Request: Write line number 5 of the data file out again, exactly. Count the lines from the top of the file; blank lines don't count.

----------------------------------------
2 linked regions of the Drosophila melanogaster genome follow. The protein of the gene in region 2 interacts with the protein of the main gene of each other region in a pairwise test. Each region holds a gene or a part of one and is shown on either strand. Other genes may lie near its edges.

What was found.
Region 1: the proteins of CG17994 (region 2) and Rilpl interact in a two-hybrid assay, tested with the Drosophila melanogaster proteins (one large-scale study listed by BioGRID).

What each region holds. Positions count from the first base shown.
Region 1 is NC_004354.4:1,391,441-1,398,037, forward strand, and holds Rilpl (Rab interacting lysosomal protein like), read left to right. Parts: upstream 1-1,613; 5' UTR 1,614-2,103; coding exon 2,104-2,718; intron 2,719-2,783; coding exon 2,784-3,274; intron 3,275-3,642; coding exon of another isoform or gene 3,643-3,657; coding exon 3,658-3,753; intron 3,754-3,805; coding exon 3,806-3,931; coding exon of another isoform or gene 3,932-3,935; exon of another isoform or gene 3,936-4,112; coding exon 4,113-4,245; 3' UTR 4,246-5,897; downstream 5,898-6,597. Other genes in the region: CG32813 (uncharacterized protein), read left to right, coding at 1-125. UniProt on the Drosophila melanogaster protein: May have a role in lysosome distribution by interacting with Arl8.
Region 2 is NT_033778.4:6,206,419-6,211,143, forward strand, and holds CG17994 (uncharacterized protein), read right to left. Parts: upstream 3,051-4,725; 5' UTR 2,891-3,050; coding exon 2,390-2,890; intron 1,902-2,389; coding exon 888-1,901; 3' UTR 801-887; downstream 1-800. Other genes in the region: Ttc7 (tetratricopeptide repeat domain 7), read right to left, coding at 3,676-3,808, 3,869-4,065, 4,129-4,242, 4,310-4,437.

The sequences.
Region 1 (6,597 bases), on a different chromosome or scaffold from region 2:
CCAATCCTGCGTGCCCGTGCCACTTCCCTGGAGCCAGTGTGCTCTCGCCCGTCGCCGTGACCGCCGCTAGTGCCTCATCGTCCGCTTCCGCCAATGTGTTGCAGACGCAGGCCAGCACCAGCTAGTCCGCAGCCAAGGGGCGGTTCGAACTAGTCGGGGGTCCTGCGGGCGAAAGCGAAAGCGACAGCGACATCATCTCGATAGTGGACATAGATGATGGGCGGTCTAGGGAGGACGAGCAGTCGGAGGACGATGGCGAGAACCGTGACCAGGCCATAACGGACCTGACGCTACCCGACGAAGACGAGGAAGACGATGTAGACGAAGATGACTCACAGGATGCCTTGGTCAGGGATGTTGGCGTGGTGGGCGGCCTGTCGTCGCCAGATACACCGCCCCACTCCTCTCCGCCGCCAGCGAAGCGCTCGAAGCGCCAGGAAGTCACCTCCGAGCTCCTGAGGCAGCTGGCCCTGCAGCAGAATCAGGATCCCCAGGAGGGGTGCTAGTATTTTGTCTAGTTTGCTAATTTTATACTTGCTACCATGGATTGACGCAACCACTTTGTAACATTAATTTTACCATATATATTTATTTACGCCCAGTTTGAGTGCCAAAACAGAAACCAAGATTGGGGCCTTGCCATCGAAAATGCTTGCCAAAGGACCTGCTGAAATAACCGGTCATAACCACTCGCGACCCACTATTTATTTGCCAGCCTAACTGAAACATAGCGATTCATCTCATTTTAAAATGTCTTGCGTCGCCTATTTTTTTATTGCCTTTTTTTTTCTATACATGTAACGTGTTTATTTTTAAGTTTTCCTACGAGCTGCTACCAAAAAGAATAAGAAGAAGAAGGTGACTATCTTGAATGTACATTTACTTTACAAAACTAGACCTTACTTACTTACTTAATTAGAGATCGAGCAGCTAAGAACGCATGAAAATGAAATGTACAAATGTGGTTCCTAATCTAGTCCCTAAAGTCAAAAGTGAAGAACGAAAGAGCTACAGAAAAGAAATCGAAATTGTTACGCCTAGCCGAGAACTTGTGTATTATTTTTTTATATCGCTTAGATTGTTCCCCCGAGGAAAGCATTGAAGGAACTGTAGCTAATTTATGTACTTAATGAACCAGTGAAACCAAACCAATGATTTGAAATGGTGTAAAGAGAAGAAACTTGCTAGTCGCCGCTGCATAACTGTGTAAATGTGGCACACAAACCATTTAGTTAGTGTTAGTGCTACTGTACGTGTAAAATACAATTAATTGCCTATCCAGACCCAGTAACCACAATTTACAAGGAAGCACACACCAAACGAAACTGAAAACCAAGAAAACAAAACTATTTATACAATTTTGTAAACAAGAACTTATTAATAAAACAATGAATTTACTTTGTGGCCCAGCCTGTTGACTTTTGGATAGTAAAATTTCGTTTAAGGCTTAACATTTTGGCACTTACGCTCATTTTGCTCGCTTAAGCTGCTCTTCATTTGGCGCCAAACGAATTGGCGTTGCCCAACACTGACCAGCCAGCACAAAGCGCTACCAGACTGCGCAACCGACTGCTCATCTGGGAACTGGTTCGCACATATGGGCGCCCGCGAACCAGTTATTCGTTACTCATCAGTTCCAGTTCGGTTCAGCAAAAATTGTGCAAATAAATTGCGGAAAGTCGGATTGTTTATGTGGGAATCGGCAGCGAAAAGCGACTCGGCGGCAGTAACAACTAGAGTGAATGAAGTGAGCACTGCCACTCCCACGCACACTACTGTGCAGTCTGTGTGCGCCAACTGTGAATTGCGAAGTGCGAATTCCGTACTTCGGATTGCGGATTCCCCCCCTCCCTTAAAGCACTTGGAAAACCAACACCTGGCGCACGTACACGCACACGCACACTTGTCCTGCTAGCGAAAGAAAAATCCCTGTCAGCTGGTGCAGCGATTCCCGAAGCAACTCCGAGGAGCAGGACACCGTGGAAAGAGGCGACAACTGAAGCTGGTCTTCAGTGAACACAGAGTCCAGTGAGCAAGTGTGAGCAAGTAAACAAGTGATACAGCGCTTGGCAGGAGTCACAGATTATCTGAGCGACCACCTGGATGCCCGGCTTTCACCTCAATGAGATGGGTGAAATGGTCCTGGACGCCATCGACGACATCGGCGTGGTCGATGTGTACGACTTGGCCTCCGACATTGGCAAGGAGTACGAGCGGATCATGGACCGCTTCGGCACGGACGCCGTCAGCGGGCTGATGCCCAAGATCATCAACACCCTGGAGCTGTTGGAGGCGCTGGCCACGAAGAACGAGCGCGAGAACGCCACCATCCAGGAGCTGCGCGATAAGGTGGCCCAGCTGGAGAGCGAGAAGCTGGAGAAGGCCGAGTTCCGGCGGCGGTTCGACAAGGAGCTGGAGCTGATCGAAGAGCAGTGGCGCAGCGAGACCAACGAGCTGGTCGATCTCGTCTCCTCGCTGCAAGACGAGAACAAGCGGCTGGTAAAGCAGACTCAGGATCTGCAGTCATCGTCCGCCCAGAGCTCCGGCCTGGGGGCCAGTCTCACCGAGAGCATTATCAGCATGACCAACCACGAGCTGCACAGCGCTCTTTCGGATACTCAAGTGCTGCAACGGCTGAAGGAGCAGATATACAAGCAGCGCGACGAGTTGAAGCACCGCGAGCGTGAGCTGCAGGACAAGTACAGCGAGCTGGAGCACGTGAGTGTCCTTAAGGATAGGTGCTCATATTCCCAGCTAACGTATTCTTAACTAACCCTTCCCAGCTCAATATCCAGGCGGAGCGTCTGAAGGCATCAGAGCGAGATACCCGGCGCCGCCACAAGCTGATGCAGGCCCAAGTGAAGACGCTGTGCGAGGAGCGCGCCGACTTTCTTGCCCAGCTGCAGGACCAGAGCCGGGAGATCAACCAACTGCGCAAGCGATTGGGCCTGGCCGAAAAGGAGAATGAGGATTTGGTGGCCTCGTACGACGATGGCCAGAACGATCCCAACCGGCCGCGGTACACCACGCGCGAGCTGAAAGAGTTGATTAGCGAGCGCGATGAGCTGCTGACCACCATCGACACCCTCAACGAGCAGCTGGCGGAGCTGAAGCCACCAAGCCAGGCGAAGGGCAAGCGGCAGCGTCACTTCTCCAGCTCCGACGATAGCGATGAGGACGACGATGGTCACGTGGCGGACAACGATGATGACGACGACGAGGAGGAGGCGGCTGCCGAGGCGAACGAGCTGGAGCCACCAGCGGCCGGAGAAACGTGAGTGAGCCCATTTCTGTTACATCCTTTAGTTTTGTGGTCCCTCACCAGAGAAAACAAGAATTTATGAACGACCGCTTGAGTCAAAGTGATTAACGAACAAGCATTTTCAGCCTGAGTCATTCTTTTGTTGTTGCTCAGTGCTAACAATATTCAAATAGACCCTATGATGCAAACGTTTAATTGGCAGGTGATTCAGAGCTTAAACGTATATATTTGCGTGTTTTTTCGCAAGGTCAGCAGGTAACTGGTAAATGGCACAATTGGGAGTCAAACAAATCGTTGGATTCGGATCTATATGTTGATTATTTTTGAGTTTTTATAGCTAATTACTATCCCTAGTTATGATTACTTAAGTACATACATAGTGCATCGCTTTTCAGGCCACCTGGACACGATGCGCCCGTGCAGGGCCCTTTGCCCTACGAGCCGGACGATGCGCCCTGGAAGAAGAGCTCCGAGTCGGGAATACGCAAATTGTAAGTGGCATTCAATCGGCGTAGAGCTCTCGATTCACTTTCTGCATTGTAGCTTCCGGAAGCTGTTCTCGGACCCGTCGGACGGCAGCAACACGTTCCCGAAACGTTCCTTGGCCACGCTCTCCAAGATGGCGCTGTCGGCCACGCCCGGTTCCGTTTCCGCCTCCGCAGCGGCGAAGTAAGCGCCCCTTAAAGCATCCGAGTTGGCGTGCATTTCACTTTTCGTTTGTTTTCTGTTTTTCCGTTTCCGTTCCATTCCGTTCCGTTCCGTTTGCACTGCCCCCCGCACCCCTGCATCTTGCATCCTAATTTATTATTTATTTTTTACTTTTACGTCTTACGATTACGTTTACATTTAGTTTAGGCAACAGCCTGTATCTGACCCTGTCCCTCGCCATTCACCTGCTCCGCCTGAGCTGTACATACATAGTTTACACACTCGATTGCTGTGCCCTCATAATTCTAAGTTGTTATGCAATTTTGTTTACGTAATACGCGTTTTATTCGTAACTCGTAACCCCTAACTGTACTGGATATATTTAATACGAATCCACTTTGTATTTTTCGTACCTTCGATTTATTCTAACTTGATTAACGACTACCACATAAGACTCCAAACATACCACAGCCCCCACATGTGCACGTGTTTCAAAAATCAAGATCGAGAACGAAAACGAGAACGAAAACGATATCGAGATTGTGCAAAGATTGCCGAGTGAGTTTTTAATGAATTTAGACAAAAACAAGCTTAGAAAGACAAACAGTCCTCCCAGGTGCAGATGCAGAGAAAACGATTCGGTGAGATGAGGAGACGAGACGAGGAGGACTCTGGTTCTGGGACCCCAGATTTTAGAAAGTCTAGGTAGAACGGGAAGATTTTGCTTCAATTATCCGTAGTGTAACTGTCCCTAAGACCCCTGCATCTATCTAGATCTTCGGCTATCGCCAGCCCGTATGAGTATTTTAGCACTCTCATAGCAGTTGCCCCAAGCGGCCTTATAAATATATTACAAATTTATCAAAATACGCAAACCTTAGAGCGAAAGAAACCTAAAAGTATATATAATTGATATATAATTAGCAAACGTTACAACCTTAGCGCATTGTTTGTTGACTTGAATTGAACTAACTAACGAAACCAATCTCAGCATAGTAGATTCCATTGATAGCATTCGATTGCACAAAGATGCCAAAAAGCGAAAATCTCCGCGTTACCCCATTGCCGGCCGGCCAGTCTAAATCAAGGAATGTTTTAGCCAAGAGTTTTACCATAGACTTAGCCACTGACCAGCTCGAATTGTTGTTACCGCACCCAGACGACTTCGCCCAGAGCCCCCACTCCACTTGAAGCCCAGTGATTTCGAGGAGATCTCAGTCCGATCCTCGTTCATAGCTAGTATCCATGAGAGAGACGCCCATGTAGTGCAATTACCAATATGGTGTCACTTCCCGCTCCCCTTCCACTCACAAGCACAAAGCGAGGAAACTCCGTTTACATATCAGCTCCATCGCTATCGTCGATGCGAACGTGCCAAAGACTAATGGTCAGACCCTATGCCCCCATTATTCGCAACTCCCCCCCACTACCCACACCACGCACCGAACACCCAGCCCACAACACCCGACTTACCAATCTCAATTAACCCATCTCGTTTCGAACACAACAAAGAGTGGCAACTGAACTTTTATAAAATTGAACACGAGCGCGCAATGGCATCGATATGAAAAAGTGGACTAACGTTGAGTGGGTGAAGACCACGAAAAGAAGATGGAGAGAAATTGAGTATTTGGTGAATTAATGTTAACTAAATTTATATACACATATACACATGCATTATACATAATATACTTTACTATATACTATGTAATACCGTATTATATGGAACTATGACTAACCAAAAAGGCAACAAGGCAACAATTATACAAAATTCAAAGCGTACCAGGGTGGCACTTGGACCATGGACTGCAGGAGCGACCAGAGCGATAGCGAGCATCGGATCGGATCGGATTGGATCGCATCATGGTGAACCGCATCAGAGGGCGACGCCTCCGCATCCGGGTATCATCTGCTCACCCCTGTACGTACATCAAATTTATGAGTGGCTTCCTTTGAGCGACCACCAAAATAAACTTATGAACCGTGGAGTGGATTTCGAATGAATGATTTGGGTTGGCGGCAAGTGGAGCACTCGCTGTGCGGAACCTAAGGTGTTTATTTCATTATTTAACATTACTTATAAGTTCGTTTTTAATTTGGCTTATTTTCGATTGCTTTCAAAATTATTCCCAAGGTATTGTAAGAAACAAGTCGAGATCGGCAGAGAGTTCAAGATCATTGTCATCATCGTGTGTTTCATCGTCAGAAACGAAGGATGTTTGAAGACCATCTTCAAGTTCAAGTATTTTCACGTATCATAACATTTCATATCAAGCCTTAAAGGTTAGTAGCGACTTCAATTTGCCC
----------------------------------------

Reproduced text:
Region 1 is NC_004354.4:1,391,441-1,398,037, forward strand, and holds Rilpl (Rab interacting lysosomal protein like), read left to right. Parts: upstream 1-1,613; 5' UTR 1,614-2,103; coding exon 2,104-2,718; intron 2,719-2,783; coding exon 2,784-3,274; intron 3,275-3,642; coding exon of another isoform or gene 3,643-3,657; coding exon 3,658-3,753; intron 3,754-3,805; coding exon 3,806-3,931; coding exon of another isoform or gene 3,932-3,935; exon of another isoform or gene 3,936-4,112; coding exon 4,113-4,245; 3' UTR 4,246-5,897; downstream 5,898-6,597. Other genes in the region: CG32813 (uncharacterized protein), read left to right, coding at 1-125. UniProt on the Drosophila melanogaster protein: May have a role in lysosome distribution by interacting with Arl8.